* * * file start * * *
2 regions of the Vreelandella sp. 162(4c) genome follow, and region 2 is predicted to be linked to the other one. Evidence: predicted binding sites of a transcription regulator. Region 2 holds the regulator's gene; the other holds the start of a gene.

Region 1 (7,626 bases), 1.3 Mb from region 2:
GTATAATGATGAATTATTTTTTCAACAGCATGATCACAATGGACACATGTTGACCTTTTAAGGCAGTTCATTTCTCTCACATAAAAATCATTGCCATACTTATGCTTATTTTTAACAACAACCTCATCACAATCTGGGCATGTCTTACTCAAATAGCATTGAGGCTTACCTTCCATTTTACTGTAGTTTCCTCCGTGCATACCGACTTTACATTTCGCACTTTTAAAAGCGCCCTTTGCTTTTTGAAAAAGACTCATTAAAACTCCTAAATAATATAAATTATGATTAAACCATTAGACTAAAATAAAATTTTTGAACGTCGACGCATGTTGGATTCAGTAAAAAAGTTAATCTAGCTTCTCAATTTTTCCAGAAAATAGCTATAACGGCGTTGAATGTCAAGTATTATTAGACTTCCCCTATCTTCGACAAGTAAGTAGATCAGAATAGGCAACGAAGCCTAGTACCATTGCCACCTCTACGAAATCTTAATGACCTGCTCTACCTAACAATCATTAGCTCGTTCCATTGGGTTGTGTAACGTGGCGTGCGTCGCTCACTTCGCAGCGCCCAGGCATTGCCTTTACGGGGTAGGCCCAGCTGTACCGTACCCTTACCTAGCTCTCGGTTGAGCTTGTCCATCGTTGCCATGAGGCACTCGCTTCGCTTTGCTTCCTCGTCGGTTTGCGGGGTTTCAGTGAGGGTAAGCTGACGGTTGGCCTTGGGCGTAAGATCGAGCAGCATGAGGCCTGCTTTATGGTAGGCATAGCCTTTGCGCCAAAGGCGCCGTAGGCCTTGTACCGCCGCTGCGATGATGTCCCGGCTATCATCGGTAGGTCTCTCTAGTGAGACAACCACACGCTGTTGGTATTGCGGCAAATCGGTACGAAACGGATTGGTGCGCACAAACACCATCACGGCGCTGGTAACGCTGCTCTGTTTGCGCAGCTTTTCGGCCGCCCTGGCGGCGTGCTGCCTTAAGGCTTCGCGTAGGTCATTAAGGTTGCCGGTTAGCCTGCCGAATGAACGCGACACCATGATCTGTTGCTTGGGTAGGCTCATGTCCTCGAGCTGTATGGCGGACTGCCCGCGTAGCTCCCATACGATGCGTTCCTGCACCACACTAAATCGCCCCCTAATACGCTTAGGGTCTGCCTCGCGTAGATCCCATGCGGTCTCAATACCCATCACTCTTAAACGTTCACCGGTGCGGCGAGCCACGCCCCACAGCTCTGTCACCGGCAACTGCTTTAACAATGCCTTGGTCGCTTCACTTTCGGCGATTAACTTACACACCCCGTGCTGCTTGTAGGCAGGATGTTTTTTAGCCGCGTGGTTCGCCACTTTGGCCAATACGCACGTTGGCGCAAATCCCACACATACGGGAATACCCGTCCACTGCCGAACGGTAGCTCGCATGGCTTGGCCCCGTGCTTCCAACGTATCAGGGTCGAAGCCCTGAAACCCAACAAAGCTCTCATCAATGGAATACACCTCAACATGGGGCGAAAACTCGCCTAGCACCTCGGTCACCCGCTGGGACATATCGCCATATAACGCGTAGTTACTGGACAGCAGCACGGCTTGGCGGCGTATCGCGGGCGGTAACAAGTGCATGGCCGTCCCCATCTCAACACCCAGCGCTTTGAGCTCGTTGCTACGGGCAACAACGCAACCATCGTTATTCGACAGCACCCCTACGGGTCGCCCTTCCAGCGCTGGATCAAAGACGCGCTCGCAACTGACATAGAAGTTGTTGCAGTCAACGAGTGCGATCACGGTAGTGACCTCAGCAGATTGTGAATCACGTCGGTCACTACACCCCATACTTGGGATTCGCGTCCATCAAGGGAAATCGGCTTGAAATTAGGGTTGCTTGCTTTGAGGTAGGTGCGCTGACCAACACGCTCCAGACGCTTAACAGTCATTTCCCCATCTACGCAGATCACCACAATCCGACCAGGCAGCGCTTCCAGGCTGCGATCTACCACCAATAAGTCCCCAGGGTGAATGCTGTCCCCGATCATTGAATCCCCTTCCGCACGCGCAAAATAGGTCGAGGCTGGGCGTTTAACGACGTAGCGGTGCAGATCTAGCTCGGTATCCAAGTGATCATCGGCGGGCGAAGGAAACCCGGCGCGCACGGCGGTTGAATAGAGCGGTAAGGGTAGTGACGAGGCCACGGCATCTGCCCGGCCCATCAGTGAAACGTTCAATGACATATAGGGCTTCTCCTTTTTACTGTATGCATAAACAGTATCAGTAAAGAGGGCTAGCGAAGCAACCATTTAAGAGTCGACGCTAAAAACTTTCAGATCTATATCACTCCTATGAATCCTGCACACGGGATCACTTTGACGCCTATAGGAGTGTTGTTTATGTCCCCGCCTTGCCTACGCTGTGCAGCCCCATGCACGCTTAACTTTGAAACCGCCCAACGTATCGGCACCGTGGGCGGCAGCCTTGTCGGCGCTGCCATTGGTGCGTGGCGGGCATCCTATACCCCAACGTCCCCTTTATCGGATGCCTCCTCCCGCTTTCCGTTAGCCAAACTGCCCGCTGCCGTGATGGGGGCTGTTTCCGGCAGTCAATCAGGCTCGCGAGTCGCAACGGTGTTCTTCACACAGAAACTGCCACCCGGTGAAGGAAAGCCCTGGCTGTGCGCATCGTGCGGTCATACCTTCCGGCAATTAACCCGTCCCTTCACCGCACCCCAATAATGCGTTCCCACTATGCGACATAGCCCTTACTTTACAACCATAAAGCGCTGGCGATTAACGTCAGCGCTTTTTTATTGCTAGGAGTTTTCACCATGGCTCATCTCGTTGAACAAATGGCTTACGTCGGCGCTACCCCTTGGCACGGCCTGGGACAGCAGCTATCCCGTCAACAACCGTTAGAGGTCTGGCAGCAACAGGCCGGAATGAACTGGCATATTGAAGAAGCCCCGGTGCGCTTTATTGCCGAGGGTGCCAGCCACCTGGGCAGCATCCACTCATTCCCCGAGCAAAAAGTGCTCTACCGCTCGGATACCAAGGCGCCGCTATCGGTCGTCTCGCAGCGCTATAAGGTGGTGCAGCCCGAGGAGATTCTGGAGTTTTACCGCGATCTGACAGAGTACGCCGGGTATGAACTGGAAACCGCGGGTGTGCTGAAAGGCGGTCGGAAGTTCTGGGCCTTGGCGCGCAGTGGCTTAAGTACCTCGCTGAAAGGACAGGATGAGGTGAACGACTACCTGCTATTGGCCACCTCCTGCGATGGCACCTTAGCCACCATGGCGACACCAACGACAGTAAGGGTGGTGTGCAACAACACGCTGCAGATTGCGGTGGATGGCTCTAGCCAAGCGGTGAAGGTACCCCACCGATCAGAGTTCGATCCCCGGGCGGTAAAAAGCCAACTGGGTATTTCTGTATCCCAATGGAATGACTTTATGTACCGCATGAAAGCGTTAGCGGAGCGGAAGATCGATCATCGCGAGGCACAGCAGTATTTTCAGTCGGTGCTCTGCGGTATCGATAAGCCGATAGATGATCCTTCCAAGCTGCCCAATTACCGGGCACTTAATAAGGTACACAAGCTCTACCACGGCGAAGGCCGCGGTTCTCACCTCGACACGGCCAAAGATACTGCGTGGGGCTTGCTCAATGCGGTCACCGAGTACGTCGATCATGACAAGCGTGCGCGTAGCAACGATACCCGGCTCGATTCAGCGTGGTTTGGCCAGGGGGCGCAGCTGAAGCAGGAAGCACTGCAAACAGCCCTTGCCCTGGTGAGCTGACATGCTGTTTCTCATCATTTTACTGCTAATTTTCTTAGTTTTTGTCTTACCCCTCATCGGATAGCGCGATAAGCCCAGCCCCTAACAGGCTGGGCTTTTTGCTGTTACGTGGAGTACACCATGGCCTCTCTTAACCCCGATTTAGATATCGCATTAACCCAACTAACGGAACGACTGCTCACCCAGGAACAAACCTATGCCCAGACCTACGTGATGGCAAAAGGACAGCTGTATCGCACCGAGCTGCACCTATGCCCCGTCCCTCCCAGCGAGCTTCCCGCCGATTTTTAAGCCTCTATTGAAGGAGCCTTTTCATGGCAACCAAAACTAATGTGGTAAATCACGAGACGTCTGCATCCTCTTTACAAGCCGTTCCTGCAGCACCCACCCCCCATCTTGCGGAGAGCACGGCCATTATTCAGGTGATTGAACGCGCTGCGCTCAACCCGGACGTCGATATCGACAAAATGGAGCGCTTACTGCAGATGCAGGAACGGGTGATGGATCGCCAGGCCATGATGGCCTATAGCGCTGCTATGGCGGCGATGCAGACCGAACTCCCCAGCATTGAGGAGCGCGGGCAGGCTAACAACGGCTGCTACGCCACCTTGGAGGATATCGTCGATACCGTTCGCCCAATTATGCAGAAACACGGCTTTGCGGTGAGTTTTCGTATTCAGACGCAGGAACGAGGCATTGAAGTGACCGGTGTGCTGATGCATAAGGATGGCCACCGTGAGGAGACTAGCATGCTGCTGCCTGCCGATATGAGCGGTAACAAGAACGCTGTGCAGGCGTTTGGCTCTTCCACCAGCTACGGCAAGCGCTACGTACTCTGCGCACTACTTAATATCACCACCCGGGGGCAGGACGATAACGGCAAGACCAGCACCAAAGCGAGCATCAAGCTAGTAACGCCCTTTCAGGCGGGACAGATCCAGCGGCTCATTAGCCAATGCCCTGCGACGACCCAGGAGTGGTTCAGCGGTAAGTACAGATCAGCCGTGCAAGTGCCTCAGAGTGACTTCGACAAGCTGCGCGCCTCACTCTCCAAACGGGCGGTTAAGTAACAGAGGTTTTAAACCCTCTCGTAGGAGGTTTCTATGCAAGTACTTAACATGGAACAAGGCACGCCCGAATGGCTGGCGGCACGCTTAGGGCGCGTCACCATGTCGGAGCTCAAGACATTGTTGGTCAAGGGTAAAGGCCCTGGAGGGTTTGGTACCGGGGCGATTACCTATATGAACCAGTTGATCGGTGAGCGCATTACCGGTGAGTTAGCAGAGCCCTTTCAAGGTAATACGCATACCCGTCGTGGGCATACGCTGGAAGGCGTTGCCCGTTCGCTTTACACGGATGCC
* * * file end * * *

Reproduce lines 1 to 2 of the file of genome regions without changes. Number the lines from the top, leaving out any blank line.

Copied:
2 regions of the Vreelandella sp. 162(4c) genome follow, and region 2 is predicted to be linked to the other one. Evidence: predicted binding sites of a transcription regulator. Region 2 holds the regulator's gene; the other holds the start of a gene.

Region 1 (7,626 bases), 1.3 Mb from region 2: